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4 Chiefs prospects to watch on Day 3 of the draft

Let’s look at some players who could round out Kansas City’s draft class.

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NCAA Football: Texas at Oklahoma Kevin Jairaj-USA TODAY Sports

While it feels like the majority of the action has happened at the 2023 NFL Draft, the Kansas City Chiefs’ draft class may not even be halfway done. To add to their existing three selections — defensive end Felix Anudike-Uzomah, wide receiver Rashee Rice and offensive tackle Wanya Morris — the Chiefs have five picks available on Day 3.

Looking at needs, the team really should address the interior of its defensive line — but outside of that, there is some freedom. There are multiple scenarios where the Chiefs could look at taking the “best player available.”

Here are five prospects Kansas City could find intriguing.

Keondre Coburn, defensive tackle, Texas

COLLEGE FOOTBALL: OCT 08 AT&T Red River Showdown - Texas vs Oklahoma Photo by Matthew Pearce/Icon Sportswire via Getty Images

If it’s true that the Chiefs tried to trade up in the first round to secure Michigan nose tackle Mazi Smith, then the team likely still wants to address the interior of the defensive line.

Colburn is a pure nose tackle. At 6 feet 2 and 332 pounds, he is one of the heaviest at his position in this class. He has a wide frame that allows him to eat up space — but he also has a punch to jolt offensive linemen. His stout frame allows him to eat double teams, but he also has short arms that can make it harder to shed blocks.

He’s actually a pretty similar player to Kansas City’s Derrick Nnadi, against whom he would be competing for the starting nose tackle spot.

Andrei Iosivas, wide receiver, Princeton

Princeton v Brown Photo by G Fiume/Getty Images

On Day 2, the Chiefs secured a wide receiver who can win against press coverage, play through physical coverage and make tough catches over the middle of the field or in traffic.

If they want to double up on the position, it would make sense to go after a speed threat with impressive vertical ability. Iosivas fits that bill. He brings a big frame — 6 feet 3 and 205 pounds — and good athletic testing results: a 4.43 40-yard dash, a 39-inch vertical leap, and a 10-foot-8 broad jump.

When you watch him, it’s clear that his calling card is being a deep threat: pushing the top of defensive coverages and winning at the catch point. During the 2022 season, four of his seven touchdowns came on throws of 20 or more yards downfield.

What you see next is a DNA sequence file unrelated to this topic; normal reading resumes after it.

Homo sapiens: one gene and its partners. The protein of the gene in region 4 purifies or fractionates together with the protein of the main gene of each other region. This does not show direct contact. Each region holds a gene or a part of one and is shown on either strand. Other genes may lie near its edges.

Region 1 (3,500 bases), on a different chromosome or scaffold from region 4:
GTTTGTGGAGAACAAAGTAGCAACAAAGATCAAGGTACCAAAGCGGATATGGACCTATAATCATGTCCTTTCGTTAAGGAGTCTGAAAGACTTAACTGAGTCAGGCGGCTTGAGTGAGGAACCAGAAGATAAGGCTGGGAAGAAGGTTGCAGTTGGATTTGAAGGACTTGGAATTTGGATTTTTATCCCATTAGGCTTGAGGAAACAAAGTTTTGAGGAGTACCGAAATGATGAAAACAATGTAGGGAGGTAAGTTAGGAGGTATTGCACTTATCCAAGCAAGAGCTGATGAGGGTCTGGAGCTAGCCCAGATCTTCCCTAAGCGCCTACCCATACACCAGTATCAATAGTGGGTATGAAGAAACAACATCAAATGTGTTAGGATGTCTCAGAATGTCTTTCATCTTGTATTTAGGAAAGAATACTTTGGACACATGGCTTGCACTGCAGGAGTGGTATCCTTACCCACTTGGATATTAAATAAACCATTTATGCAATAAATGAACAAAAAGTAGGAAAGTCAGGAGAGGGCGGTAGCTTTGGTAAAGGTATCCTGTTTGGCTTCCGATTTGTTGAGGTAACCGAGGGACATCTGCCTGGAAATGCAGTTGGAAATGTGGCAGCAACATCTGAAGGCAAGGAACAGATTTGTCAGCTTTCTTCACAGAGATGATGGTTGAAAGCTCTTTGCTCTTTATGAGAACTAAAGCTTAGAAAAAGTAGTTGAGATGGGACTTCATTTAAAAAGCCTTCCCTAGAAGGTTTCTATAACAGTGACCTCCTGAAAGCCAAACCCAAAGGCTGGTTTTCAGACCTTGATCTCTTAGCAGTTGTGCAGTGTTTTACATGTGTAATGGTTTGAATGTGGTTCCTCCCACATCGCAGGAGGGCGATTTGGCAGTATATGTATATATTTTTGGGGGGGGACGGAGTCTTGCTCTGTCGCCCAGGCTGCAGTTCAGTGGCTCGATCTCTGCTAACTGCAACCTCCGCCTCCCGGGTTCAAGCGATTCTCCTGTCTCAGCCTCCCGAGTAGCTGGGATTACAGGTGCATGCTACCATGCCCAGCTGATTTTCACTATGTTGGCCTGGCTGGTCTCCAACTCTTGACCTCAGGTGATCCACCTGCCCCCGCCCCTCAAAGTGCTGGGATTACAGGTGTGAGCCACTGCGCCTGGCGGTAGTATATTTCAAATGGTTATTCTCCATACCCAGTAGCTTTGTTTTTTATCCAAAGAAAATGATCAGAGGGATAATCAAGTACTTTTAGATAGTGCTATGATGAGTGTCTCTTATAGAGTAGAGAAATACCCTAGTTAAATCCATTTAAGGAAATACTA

He could be the team’s future deep threat — and in the meantime, could be a contributor on special teams.

Sean Tucker, running back, Syracuse

COLLEGE FOOTBALL: OCT 22 Syracuse at Clemson Photo by John Byrum/Icon Sportswire via Getty Images

If the Chiefs want to take their annual swing on a player who is much more talented than his draft stock would suggest, this Syracuse running back could be the guy.

Heading into 2022, Tucker was considered one of the top running backs in the 2023 class. Over three seasons, Tucker had accumulated 3,804 total yards and 31 touchdowns; he averaged 5.4 yards per carry, but also caught 64 passes.

He’s an efficient runner who reads the flow of a box well. He can cut back effectively in zone schemes — and when it’s there, has the explosiveness to burst through a vertical seam. He also looks like a confident receiver with soft hands.

But at the NFL Combine, Tucker was flagged for a medical issue that prevented him from working out in Indianapolis or at his Pro Day. It may make him fall — but if the Chiefs feel good about his physical condition, they could get a really exciting complement to Isiah Pacheco.

Jay Ward, defensive back, LSU

NCAA Football: Citrus Bowl-Purdue at Louisiana State Matt Pendleton-USA TODAY Sports

While the Chiefs’ defensive backfield is not desperate for bodies, it’s still important to continue adding players to the secondary; you can never have enough cornerbacks or safeties.

In Ward, they could get a little of both. To most analysts, he projects as a safety — but he had 408 collegiate snaps as an outside cornerback. He does not have an ideal frame for an NFL safety — weighing just 188 pounds — but he has solid arm length (32 12 inches) that allows him to be physical at the start of a route in press coverage.

He has the profile of a cornerback — sometimes showing good things in pure man coverage — but also has a safety’s competitiveness and willingness to attack downhill. Either way, he is a fit for Kansas City’s defensive backfield.

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